Without fail, I always seem to come back to my mass of Swedish death metal albums in a given calendar year. During that time, I pass from album to album, band after band of angry-at-the-world vocals, heavy-as-hell riffs, and the bludgeoning anti-Christian, death, and war themes. Much like the thrash movement in the States, there are arguments over the “Big Four” of the genre. Who is selected is mostly subjective and mainly based on chronological factors. Regardless, a handful of influential bands can be agreed upon and the rest fall in the second and third tiers of the genre hierarchy. However, year of formation does little to help Centinex claim “top dog” status. Having formed in 1990 – at the birth of the Swedish death movement – you’d expect their name to be associated with greats like Grave and Dismember. However, mediocrity and inconsistency have stripped them of the “Biggest Dick” trophy even though they’ve solidly incorporated and, to an extent, “mastered” the different elements of the genre for close to 20 years (for you math nerds, they have been on hiatus since 2006).
Centinex’s career did indeed begin with the sound of early Dismember and Grave on Subconscious Lobotomy, but evolved to the more melodic and death-thrash passages of Malleus Maleficarium and Reflections, and finally to Hypocrisy-meets-At the Gates moments of Decadence: Prophecies of Cosmic Chaos and World Declension. Following World Declension, these “giants” of Swedish death called it quits so songwriter/bassist Martin Schulman could form the much underrated Demonical. Taking many of the Centinex gang with him, Schulman brought back many of the classic elements of the genre, while still pushing the boundaries of death-thrash and melodic death. Being that Demonical has built and maintained a strong career so far, I was concerned that a return to Centinex would be a step backward for Schulman.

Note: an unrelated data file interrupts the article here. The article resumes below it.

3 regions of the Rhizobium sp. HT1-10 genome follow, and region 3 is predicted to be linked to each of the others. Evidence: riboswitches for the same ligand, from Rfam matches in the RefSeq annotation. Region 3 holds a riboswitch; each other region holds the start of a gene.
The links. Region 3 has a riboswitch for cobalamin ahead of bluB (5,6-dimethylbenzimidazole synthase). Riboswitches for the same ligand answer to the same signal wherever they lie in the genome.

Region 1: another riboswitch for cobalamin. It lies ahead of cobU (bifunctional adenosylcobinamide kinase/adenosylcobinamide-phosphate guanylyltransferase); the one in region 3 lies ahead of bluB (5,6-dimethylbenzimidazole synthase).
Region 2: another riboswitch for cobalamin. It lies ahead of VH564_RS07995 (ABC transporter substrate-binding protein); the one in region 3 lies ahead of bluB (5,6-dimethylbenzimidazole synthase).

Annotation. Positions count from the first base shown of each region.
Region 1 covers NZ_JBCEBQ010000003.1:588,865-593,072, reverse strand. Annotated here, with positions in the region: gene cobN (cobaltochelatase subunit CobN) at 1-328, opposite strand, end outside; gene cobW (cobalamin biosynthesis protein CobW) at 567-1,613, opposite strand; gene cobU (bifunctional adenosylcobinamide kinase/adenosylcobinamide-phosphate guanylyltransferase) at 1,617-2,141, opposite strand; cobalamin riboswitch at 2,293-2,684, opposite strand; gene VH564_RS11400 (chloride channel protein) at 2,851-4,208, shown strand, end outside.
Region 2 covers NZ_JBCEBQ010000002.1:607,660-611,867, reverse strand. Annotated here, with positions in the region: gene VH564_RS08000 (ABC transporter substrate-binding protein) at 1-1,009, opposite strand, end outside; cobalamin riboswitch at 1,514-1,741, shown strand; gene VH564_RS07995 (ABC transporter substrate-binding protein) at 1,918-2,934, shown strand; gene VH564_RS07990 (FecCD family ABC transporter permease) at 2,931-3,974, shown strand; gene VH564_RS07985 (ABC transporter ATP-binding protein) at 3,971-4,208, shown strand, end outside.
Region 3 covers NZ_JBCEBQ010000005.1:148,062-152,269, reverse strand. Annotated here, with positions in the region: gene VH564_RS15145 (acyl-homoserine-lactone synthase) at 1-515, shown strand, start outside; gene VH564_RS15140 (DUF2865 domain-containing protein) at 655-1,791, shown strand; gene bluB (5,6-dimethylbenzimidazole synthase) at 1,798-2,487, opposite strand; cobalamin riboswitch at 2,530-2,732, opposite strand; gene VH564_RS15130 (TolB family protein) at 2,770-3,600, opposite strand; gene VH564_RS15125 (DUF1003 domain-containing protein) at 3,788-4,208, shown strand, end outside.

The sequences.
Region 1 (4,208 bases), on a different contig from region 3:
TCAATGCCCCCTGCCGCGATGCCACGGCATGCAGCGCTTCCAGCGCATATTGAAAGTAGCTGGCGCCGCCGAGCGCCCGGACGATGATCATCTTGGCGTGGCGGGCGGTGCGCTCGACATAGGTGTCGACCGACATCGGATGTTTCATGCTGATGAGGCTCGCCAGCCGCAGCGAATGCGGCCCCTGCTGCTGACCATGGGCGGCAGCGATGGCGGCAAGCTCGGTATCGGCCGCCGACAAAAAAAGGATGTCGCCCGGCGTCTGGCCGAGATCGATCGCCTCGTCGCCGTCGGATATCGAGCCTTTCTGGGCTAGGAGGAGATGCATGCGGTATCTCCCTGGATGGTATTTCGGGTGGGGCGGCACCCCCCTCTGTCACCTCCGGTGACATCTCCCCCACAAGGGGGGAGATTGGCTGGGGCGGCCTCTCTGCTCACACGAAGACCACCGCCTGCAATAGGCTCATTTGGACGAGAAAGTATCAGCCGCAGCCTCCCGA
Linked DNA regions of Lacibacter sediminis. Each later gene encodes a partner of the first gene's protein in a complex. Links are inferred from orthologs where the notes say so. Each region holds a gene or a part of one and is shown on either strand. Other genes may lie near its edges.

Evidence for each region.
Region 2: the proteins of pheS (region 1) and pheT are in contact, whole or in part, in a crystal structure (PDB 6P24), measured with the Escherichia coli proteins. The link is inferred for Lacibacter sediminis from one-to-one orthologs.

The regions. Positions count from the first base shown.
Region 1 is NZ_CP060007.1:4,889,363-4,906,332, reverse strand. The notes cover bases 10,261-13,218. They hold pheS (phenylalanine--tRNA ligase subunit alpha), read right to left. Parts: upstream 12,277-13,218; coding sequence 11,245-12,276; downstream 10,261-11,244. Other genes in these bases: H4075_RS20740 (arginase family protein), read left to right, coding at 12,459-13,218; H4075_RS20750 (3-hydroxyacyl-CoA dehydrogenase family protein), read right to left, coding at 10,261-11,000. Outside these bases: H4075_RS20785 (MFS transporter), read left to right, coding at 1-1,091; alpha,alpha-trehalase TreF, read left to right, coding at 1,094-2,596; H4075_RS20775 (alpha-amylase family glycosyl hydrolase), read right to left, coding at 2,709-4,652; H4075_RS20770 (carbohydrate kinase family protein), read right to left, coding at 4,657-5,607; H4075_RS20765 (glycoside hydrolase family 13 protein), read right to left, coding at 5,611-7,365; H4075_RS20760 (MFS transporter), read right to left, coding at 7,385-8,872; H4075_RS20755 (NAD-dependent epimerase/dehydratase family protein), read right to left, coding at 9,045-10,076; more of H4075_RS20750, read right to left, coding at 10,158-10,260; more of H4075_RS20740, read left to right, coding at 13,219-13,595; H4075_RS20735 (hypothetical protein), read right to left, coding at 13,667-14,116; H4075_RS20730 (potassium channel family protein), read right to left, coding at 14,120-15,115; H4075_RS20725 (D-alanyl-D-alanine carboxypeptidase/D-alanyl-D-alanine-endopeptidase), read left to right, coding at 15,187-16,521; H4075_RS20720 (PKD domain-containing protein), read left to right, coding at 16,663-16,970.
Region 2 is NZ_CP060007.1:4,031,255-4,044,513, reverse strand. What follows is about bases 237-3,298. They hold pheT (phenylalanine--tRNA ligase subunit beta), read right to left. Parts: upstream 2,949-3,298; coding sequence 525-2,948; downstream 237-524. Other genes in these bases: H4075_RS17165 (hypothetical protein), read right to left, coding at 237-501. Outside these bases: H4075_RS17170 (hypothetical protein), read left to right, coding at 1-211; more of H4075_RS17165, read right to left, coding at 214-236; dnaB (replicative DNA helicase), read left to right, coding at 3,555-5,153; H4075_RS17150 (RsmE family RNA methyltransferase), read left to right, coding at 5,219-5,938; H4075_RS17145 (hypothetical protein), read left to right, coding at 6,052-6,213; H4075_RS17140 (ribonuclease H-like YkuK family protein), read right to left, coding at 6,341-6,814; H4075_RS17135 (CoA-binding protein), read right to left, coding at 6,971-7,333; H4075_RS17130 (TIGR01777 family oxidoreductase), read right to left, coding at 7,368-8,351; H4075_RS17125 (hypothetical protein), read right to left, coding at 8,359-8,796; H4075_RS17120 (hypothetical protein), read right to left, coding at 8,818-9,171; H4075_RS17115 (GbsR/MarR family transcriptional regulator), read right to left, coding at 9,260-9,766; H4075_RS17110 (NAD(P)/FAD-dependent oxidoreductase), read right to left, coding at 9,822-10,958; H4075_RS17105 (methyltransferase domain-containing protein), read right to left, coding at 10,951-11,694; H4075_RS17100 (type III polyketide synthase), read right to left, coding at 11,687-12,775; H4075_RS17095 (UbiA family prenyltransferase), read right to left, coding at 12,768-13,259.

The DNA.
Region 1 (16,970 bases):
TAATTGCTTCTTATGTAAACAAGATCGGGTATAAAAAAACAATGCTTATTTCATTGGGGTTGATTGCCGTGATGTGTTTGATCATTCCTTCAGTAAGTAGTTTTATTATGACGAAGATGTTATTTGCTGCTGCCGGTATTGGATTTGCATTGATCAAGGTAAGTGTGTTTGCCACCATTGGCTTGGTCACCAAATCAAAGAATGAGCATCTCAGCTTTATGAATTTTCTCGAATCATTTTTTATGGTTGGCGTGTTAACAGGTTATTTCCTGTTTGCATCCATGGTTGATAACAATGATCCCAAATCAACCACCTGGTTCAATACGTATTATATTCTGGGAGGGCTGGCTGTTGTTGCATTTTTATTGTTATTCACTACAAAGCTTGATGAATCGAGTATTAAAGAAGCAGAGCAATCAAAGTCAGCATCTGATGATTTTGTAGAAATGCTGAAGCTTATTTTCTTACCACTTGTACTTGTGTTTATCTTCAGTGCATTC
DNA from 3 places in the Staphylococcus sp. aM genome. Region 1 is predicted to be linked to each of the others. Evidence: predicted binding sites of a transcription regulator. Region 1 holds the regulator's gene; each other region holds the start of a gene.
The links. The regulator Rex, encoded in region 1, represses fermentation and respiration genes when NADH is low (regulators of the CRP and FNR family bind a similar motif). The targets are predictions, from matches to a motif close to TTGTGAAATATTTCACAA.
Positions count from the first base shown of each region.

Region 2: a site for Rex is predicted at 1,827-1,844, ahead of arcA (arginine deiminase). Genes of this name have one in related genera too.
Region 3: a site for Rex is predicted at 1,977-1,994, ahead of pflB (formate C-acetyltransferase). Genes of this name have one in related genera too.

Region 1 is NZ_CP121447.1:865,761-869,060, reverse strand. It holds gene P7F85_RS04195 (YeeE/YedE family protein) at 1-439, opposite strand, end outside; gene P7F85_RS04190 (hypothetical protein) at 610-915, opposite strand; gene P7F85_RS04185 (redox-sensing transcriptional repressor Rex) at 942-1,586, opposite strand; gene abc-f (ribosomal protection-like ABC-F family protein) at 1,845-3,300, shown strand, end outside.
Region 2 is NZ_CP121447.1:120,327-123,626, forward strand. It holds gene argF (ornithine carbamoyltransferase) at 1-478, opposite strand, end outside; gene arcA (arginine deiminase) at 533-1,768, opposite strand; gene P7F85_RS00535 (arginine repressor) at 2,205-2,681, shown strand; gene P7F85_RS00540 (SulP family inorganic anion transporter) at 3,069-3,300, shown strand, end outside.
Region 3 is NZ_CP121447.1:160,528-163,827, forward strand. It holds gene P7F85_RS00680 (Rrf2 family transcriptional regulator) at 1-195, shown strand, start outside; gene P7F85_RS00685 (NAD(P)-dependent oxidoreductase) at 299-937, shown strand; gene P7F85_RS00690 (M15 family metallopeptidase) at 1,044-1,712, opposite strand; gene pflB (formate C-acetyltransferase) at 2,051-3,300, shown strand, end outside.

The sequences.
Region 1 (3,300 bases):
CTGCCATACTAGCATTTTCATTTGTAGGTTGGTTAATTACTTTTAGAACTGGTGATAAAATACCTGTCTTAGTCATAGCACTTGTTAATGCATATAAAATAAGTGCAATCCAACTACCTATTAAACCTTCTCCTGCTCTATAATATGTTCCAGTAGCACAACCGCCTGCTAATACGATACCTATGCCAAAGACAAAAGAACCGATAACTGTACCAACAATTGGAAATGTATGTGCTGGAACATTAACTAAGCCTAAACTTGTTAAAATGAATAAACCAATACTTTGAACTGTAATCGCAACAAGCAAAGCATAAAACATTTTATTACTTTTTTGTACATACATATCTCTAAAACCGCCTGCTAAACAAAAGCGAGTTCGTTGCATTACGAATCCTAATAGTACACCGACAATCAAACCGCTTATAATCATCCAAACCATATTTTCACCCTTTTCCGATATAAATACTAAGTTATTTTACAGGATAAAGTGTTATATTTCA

Redeeming the Filth takes more than one step backwards; it straight-up pivots and heads back to the Swedish death days of yore. Opener “When Bodies Are Deformed” bulldozes its way into your eardrums with old-school Centinex/Grave forcefulness that pushes forward to “Moist Purple Skin.” Ignoring the overuse of the song title as the chorus (which is the formula for every song on this album), the driving pace of this song is addicting and the melodic passage in the midsection makes the powerful riffs even more impactful. “Death Glance” continues the climb up this sinister mountain with some nasty death-thrash and earth-shattering death growls a la Alexander Högbum (October Tide). Limited to a compact 2:25 song length, this sets the bar for most crushing song on the album.
From here the album shifts to a mid-paced chugging for many of the remaining tracks. These doomy passages are reminiscent of Autopsy and Obituary as they crawl through two and a half songs before picking up the pace and ferocity with “Without Motives.” While these slower tracks introduce the black shrieks so common in Reborn Through Flames-era Centinex, they are mostly mediocre and kill the pace set by the opening trio of songs. “Without Motives” swings back around to beat the hell out of you, but the band doesn’t maintain the brutality and returns to more standard (and mostly unforgettable) Swedish death for succeeding tracks. Thankfully the album ends on a high note with the upbeat, death ‘n’ roll of “Eye Sockets Empty.”
This album is a classic “bookend” album; it starts strong and finishes strong, but in between sits a small collection of time sensitive material that just doesn’t compare to the genre’s earlier classics. With the recruitment of October Tide’s vocalist and Demonical’s vocalist (Sverker Widgren) taking guitar duties, there is the potential for a decent reboot. Unfortunately, Redeeming the Filth drops most of the mind-fucking elements of post-1996 Centinex in order to return to a style and sound better executed by many of their Swedish colleagues. Sadly, it was these progressive and melodic elements that made them memorable, and those are nowhere to be found.
These issues aside, the 30ish minute length keeps it from becoming boring and the production is good enough to make for an enjoyable listen. Unfortunately, Centinex has done nothing here to boost them to a higher tier, and while the return to old-school Swedish death sounds cool on paper, it just didn’t translate well in reality.